Credit cards can be convenient, but they can also cost you if you aren’t careful — and sometimes even if you are. The government has taken steps — namely, the Credit Card Accountability, Responsibility and Disclosure Act (CARD Act) — to protect consumers from the potentially predatory practices of credit card issuers.
The government’s actions, while positive, are not completely comprehensive or failsafe. The best way to avoid credit card rate hikes is to educate yourself on the details of your contract. Here are three ways credit card companies can charge you more:
Cash Advance Rate Differences
Sure, your APR on purchases might be stellar. Chances are, your APR on cash advances isn’t as appealing. Issuers often offer a lower APR on purchases and a higher rate on cash advances. Some cards are set up to charge a high cash advance APR when you use an ATM but a lower rate if you use company-issued convenience checks. Be sure to check the fine print for all of the APRs your card carries.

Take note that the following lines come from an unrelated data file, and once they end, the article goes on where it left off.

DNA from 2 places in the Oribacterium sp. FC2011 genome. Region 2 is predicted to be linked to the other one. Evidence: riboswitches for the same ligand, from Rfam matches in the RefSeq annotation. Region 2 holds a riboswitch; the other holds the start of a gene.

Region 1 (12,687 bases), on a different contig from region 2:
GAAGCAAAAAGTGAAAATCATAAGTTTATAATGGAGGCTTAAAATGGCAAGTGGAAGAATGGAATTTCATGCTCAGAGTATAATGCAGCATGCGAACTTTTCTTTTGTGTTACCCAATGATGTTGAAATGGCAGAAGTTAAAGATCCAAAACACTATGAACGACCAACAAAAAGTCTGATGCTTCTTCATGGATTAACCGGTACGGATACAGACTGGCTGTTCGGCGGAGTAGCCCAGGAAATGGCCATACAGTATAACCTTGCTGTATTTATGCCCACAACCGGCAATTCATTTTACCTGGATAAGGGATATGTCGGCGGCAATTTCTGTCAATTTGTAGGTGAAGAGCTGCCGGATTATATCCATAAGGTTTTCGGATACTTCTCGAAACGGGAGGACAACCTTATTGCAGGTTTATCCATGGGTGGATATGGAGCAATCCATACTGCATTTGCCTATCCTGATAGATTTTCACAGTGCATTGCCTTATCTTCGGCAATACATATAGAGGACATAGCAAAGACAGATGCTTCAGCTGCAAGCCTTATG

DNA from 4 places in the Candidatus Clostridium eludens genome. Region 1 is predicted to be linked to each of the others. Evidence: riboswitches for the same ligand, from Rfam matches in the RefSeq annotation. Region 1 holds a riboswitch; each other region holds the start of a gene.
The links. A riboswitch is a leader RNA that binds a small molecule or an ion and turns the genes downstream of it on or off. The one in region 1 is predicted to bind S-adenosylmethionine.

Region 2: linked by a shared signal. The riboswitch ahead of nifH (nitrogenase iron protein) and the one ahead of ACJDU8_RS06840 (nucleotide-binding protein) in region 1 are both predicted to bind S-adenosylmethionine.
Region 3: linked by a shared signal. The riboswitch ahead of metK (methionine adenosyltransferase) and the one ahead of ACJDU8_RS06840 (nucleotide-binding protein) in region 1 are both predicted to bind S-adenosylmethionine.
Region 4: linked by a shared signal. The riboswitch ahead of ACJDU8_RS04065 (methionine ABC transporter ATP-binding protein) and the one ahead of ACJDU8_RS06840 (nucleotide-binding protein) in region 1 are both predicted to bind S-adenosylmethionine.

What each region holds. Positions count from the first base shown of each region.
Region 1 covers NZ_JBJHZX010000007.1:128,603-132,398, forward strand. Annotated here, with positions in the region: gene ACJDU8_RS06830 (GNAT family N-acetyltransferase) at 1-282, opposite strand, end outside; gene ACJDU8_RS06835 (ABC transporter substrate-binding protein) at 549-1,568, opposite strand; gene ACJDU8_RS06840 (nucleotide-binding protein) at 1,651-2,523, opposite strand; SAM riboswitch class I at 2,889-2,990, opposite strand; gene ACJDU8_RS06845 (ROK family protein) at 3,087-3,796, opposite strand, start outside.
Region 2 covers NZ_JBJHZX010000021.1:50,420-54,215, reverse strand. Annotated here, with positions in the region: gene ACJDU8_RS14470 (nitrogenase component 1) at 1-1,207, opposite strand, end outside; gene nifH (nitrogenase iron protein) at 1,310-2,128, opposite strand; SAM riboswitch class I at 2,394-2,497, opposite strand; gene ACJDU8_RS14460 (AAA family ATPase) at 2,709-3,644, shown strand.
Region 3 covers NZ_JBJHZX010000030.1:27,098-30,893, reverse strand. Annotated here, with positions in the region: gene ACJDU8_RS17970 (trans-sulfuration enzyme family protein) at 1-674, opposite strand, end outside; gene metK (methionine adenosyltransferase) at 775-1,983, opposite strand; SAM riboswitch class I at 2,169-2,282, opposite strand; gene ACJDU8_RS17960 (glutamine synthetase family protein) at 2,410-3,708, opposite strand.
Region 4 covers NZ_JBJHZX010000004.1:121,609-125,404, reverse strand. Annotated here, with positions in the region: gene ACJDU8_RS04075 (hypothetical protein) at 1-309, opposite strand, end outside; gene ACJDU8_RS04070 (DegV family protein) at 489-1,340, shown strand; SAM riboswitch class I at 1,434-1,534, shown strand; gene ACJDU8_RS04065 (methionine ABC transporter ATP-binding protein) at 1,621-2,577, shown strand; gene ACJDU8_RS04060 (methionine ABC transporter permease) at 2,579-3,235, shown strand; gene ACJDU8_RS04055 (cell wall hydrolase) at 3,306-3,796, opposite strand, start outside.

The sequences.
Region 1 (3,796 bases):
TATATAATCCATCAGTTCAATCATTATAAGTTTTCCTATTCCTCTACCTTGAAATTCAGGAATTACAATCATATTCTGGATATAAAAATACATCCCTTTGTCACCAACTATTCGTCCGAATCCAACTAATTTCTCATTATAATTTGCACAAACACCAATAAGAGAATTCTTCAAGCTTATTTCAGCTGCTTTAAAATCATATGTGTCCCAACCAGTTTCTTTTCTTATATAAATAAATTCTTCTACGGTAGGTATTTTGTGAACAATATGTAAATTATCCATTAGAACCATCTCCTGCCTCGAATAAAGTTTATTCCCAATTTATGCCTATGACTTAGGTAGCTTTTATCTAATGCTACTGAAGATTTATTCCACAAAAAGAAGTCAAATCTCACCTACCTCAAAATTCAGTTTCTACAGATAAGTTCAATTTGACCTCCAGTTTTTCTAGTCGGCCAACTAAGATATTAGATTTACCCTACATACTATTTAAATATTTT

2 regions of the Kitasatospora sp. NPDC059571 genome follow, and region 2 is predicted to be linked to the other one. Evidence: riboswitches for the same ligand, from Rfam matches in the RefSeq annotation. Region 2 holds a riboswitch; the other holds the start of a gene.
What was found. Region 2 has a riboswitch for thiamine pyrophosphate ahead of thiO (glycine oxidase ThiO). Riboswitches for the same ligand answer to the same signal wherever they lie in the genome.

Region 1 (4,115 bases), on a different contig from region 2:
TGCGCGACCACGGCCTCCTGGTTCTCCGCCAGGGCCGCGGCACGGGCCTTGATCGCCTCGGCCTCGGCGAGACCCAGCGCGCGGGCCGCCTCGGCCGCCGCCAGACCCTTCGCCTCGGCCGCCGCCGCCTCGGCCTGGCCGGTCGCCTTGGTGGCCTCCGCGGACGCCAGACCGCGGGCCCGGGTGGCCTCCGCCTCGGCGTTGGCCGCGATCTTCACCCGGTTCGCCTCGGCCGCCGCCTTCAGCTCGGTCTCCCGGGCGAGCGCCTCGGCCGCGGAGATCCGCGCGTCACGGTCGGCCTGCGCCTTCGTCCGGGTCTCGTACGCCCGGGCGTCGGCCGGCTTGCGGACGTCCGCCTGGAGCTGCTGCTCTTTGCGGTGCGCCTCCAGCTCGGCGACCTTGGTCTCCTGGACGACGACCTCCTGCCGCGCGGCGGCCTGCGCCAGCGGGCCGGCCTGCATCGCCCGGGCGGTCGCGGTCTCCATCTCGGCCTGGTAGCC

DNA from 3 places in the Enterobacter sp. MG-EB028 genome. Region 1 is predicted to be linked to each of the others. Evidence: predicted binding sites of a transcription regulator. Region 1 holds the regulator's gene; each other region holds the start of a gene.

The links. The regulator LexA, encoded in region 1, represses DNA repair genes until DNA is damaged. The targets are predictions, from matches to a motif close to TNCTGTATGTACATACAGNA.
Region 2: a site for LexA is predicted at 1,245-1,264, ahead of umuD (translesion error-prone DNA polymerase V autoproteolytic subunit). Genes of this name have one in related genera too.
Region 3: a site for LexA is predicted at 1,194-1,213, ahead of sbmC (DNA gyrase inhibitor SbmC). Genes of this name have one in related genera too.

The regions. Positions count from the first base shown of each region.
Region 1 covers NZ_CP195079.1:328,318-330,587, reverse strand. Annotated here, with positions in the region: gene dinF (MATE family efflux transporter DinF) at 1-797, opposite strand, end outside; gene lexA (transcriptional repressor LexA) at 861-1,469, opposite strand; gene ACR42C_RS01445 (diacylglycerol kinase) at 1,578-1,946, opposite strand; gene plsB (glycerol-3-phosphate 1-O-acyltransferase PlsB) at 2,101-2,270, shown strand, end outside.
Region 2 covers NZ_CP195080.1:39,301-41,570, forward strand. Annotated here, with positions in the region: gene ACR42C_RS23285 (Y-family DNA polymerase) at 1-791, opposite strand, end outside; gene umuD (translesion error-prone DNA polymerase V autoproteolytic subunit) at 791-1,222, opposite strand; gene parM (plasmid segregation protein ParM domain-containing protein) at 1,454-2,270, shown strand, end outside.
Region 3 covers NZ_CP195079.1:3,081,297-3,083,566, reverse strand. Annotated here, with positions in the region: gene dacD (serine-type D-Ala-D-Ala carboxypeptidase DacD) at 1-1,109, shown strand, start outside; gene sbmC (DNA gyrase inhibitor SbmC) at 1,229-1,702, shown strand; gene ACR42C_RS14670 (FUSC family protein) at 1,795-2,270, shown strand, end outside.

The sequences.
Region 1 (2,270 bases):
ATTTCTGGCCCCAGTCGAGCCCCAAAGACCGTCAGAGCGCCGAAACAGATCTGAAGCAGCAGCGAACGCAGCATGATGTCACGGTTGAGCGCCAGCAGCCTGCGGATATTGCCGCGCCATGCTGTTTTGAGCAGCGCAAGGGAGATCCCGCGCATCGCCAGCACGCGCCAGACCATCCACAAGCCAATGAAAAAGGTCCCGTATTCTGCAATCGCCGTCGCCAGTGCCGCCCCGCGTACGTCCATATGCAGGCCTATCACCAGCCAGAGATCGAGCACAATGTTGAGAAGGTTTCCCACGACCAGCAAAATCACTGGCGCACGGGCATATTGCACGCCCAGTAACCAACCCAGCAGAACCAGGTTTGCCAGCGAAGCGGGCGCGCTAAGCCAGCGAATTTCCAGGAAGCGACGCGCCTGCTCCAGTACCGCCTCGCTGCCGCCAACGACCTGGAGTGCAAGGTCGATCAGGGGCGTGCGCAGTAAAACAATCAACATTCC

Minimum Payment Trickery
If you make the minimum monthly payment on your balance and have more than one account, the card company is allowed to put your payments toward the card with a lower APR before your higher-APR card. If your minimum monthly payments go toward paying off the lower-APR card, you won’t pay off your balance as quickly. If you make more than the minimum balance, banks aren’t allowed to choose where your payments go. In fact, the CARD Act dictates that higher-than-minimum payments must go to the balance with the highest interest rate.
Balance Transfer Fees
Say you need to transfer your balance from one card to another. Sounds easy, right? It is easy, as long as you have some money to cough up. A normal “balance transfer fee” runs about 3%. That doesn’t seem like much, but a $10,000 transfer would lead to a $300 fee at a 3% rate.
To check out our credit card rates table, click here.
We headed out to the streets of Brooklyn, NY, to see how everyday Americans spend with their credit cards. Take a look at the video below:Related